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YES, that was little Tuk. His name was not really Tuk; but when he could not speak plainly, he used to call himself so. It was to mean “Charley”; and it's a good thing to know that. Now, he was to take care of his little sister Gustava, who was much smaller than he, and at the same time he was to learn his lesson; but these two things would not go well together. The poor boy sat there with his little sister on his lap, and sang her all the songs that he knew, and every now and then he gave a glance at the geography book that lay open before him; by tomorrow morning he was to know all the towns in Zealand by heart and to know everything about them that one can well know.

Now his mother came home, for she had been out, and took little Gustava in her arms. Tuk ran to the window, and read so that he almost read his eyes out, for it became darker and darker; but his mother had no money to buy candles.

“There goes the old washerwoman out of the lane yonder,” said his mother, as she looked out of the window. “The poor woman can hardly drag herself along, and now she has to carry the pail of water from the well. Be a good boy, Tuk, and run across, and help the old woman. Won't you?”

And Tuk ran across quickly, and helped her; but when he came back into the room it had become quite dark. There was no talk of a candle, and now he had to go to bed, and his bed was an old settle. There he lay, and thought of his geography lesson, and of Zealand, and of all the master had said. He ought certainly to have read it again, but he could not do that. So he put the geography-book under his pillow, because he had heard that this is a very good way to learn one's lesson; but one cannot depend upon it. There he lay, and thought and thought; and all at once he fancied some one kissed him upon his eyes and mouth. He slept, and yet he did not sleep; it was just as if the old washerwoman were looking at him with her kind eyes, and saying,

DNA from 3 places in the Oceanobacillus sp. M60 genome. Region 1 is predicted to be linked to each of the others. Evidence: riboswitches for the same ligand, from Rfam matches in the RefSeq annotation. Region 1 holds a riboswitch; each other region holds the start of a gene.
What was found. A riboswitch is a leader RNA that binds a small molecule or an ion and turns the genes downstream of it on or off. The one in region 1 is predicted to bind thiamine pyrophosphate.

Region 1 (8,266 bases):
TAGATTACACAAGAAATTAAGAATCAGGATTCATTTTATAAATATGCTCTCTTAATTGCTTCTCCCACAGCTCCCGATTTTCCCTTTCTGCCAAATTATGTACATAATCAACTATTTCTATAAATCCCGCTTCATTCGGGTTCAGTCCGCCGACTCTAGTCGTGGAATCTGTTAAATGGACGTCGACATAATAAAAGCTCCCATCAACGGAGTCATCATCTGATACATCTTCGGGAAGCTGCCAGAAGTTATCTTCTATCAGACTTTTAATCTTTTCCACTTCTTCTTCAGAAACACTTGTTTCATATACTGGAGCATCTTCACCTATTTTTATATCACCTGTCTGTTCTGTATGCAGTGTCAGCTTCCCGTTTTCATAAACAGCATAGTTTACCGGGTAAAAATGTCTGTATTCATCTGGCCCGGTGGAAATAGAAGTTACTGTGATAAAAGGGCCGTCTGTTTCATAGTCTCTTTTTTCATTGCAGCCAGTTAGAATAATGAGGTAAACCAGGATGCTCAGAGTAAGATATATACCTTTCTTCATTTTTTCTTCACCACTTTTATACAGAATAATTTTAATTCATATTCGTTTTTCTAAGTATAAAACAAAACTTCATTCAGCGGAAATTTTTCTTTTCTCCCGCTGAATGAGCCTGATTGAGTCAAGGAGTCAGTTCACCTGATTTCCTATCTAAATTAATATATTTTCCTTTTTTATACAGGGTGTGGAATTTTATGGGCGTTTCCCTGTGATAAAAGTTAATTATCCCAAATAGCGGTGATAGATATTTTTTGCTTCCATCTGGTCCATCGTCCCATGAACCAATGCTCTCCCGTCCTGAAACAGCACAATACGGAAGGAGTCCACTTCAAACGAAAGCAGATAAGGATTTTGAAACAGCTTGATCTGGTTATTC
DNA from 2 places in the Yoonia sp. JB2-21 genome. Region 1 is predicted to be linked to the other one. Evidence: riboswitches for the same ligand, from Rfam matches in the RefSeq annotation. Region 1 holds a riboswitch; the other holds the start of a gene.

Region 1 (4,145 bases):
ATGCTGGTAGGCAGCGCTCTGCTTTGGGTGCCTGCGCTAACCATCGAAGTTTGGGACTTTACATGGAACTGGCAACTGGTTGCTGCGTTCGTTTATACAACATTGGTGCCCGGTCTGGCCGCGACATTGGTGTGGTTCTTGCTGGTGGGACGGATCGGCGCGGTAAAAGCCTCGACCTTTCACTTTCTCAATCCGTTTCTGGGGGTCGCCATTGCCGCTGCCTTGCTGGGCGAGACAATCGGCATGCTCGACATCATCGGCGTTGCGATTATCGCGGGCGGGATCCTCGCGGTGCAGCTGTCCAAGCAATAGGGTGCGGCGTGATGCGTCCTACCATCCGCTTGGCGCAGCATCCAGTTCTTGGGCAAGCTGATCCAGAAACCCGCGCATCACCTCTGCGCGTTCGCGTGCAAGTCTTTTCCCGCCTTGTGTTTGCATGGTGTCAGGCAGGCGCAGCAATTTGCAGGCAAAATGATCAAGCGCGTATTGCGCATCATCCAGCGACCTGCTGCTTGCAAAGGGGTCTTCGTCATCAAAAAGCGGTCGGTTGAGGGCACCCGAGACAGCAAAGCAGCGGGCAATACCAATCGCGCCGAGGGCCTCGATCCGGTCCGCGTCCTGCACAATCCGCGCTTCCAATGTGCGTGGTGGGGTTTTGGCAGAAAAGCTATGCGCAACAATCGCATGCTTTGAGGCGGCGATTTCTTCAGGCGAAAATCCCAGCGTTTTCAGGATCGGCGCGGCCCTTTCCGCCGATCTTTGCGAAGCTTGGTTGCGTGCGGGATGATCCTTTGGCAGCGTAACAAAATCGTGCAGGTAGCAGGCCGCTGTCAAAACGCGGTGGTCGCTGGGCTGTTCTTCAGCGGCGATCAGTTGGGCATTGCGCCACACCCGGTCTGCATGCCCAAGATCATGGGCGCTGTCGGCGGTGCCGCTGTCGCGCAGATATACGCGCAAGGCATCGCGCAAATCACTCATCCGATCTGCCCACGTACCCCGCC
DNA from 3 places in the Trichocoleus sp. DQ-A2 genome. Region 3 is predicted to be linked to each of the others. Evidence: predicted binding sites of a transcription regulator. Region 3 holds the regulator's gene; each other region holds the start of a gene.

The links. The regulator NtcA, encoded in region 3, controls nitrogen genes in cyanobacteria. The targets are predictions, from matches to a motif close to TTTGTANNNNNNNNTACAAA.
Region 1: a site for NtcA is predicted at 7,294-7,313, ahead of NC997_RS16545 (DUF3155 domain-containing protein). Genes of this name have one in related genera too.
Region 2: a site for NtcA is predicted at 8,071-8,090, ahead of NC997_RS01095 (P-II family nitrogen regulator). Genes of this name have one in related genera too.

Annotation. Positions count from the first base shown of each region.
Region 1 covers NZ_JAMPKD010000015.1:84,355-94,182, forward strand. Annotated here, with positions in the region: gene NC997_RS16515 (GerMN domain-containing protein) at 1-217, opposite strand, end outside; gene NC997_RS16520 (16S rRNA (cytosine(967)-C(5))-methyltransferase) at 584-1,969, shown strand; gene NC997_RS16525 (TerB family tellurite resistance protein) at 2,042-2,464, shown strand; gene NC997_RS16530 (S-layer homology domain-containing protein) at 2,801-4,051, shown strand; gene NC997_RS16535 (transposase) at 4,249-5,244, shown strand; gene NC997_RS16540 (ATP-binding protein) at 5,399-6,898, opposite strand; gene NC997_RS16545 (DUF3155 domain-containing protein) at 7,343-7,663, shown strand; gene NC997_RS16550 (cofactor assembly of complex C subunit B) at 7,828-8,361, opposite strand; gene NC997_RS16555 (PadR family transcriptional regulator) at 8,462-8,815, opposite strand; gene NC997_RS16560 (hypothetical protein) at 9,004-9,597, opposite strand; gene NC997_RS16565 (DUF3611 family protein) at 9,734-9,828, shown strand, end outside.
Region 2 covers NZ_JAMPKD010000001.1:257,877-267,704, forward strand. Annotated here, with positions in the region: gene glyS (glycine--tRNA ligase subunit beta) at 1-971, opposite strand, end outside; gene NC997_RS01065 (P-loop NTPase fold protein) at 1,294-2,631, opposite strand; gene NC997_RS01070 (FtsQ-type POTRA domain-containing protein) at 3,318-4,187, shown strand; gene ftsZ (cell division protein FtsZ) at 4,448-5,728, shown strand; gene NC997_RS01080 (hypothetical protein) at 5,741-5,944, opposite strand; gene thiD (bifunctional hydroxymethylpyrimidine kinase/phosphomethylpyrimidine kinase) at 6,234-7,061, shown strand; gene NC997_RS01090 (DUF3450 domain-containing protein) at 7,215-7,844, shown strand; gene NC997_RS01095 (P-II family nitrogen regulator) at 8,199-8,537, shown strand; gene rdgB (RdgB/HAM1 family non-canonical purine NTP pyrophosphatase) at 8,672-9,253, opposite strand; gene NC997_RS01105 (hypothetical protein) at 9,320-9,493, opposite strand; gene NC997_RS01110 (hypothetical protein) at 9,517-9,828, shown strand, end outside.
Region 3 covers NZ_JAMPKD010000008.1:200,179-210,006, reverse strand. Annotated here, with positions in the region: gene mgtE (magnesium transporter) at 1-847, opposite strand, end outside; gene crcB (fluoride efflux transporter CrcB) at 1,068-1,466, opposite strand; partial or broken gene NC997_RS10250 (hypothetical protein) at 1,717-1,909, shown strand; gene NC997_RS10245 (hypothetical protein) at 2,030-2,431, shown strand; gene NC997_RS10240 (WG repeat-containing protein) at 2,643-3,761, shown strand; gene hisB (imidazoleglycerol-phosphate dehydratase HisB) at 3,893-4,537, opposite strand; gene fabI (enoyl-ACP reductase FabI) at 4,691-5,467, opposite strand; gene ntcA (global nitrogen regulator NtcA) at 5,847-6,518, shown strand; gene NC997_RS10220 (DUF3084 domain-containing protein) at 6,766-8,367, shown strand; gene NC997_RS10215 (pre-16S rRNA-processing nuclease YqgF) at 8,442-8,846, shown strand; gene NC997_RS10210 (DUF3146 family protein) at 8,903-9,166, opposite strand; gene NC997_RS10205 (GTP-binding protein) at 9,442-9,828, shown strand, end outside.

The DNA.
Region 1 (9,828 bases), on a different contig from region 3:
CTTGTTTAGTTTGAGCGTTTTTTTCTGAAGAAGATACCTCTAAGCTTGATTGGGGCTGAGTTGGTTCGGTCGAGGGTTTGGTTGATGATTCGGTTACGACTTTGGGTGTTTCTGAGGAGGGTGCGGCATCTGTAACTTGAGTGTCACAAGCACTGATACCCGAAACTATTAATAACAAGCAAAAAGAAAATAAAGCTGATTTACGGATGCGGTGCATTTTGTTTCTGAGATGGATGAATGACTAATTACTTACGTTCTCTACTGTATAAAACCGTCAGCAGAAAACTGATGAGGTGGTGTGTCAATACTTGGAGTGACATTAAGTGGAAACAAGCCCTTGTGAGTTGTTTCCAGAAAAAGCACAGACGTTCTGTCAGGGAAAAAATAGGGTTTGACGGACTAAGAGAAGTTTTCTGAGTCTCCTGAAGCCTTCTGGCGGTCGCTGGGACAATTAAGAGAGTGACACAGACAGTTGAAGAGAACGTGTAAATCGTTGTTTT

“It would be a great pity if you did not know your lesson tomorrow. You have helped me, therefore now I will help you; and Providence will help us both.”

All at once the book began to crawl, crawl about under Tuk's pillow.

“Kikeliki! Put! put!” It was a Hen that came crawling up, and she came from kj ge. “I'm a kj ge hen!” she said.

And then she told him how many inhabitants were in the town, and about the battle that had been fought there, though that was really hardly worth mentioning.

“Kribli, kribli, plumps!” Something fell down: it was a wooden bird, the Parrot from the shooting match at Pr$st e. He said that there were just as many inhabitants yonder as he had nails in his body; and he was very proud. “Thorwaldsen lived close to me. Plumps! Here I lie very comfortably.”

But now little Tuk no longer lay in bed; on a sudden he was on horseback. Gallop, gallop! hop, hop! and so he went on. A splendidly-attired knight, with shining helmet and flowing plume, held him on the front of his saddle, and so they went riding on through the wood to the old town of Vordingborg, and that was a great and very busy town. On the King's castle rose high towers, and the radiance of lights streamed from every window; within was song and dancing, and King Waldemar and the young gaily-dressed maids of honour danced together. Now the morning came on, and so soon as the sun appeared the whole city and the King's castle suddenly sank down, one tower falling after another; and at last only one remained standing on the hill where the castle had formerly been; and the town was very small and poor, and the schoolboys came with their books under their arms, and said, “Two thousand inhabitants”; but that was not true, for the town had not so many .

And little Tuk lay in his bed, as if he dreamed, and yet as if he did not dream; but some one stood close beside him.

“Little Tuk! little Tuk!” said the voice. It was a seaman, quite a little personage, as small as if he had been a cadet; but he was not a cadet. “I'm to bring you a greeting from Kors r; that is a town which is just in good progress----a lively town that has steamers and mail coaches. In times past............

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